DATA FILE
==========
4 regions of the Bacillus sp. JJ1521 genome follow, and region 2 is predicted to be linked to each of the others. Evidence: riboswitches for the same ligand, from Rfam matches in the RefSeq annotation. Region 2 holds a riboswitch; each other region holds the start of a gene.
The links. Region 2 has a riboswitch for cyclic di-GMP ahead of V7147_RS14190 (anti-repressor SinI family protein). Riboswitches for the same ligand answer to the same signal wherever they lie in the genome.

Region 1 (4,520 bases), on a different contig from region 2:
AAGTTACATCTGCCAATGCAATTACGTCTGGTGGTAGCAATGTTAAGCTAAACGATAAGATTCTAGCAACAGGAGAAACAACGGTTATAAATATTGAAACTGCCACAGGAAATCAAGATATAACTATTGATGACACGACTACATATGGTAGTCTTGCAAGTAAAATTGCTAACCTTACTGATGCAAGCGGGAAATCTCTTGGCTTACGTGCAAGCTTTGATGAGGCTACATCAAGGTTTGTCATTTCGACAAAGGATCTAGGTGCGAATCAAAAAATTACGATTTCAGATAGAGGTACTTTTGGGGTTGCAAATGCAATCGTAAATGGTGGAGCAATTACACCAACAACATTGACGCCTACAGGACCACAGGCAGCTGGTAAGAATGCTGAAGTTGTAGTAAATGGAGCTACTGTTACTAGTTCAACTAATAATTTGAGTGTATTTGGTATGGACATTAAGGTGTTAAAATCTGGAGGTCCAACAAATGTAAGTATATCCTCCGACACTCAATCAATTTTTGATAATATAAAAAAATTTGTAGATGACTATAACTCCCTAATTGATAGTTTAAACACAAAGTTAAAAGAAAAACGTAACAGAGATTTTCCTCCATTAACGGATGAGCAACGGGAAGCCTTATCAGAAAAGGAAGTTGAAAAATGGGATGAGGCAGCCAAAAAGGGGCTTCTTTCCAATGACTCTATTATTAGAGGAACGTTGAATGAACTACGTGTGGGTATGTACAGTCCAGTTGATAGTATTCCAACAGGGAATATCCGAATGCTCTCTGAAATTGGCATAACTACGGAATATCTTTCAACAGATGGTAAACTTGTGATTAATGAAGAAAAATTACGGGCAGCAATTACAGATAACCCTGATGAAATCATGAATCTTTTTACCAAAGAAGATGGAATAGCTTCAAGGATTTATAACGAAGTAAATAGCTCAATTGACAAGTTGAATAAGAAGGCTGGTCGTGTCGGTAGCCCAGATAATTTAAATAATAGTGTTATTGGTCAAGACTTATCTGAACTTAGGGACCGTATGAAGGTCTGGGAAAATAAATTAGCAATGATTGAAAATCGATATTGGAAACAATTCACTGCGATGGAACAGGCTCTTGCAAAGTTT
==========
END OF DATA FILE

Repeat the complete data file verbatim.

4 regions of the Bacillus sp. JJ1521 genome follow, and region 2 is predicted to be linked to each of the others. Evidence: riboswitches for the same ligand, from Rfam matches in the RefSeq annotation. Region 2 holds a riboswitch; each other region holds the start of a gene.
The links. Region 2 has a riboswitch for cyclic di-GMP ahead of V7147_RS14190 (anti-repressor SinI family protein). Riboswitches for the same ligand answer to the same signal wherever they lie in the genome.

Region 1 (4,520 bases), on a different contig from region 2:
AAGTTACATCTGCCAATGCAATTACGTCTGGTGGTAGCAATGTTAAGCTAAACGATAAGATTCTAGCAACAGGAGAAACAACGGTTATAAATATTGAAACTGCCACAGGAAATCAAGATATAACTATTGATGACACGACTACATATGGTAGTCTTGCAAGTAAAATTGCTAACCTTACTGATGCAAGCGGGAAATCTCTTGGCTTACGTGCAAGCTTTGATGAGGCTACATCAAGGTTTGTCATTTCGACAAAGGATCTAGGTGCGAATCAAAAAATTACGATTTCAGATAGAGGTACTTTTGGGGTTGCAAATGCAATCGTAAATGGTGGAGCAATTACACCAACAACATTGACGCCTACAGGACCACAGGCAGCTGGTAAGAATGCTGAAGTTGTAGTAAATGGAGCTACTGTTACTAGTTCAACTAATAATTTGAGTGTATTTGGTATGGACATTAAGGTGTTAAAATCTGGAGGTCCAACAAATGTAAGTATATCCTCCGACACTCAATCAATTTTTGATAATATAAAAAAATTTGTAGATGACTATAACTCCCTAATTGATAGTTTAAACACAAAGTTAAAAGAAAAACGTAACAGAGATTTTCCTCCATTAACGGATGAGCAACGGGAAGCCTTATCAGAAAAGGAAGTTGAAAAATGGGATGAGGCAGCCAAAAAGGGGCTTCTTTCCAATGACTCTATTATTAGAGGAACGTTGAATGAACTACGTGTGGGTATGTACAGTCCAGTTGATAGTATTCCAACAGGGAATATCCGAATGCTCTCTGAAATTGGCATAACTACGGAATATCTTTCAACAGATGGTAAACTTGTGATTAATGAAGAAAAATTACGGGCAGCAATTACAGATAACCCTGATGAAATCATGAATCTTTTTACCAAAGAAGATGGAATAGCTTCAAGGATTTATAACGAAGTAAATAGCTCAATTGACAAGTTGAATAAGAAGGCTGGTCGTGTCGGTAGCCCAGATAATTTAAATAATAGTGTTATTGGTCAAGACTTATCTGAACTTAGGGACCGTATGAAGGTCTGGGAAAATAAATTAGCAATGATTGAAAATCGATATTGGAAACAATTCACTGCGATGGAACAGGCTCTTGCAAAGTTT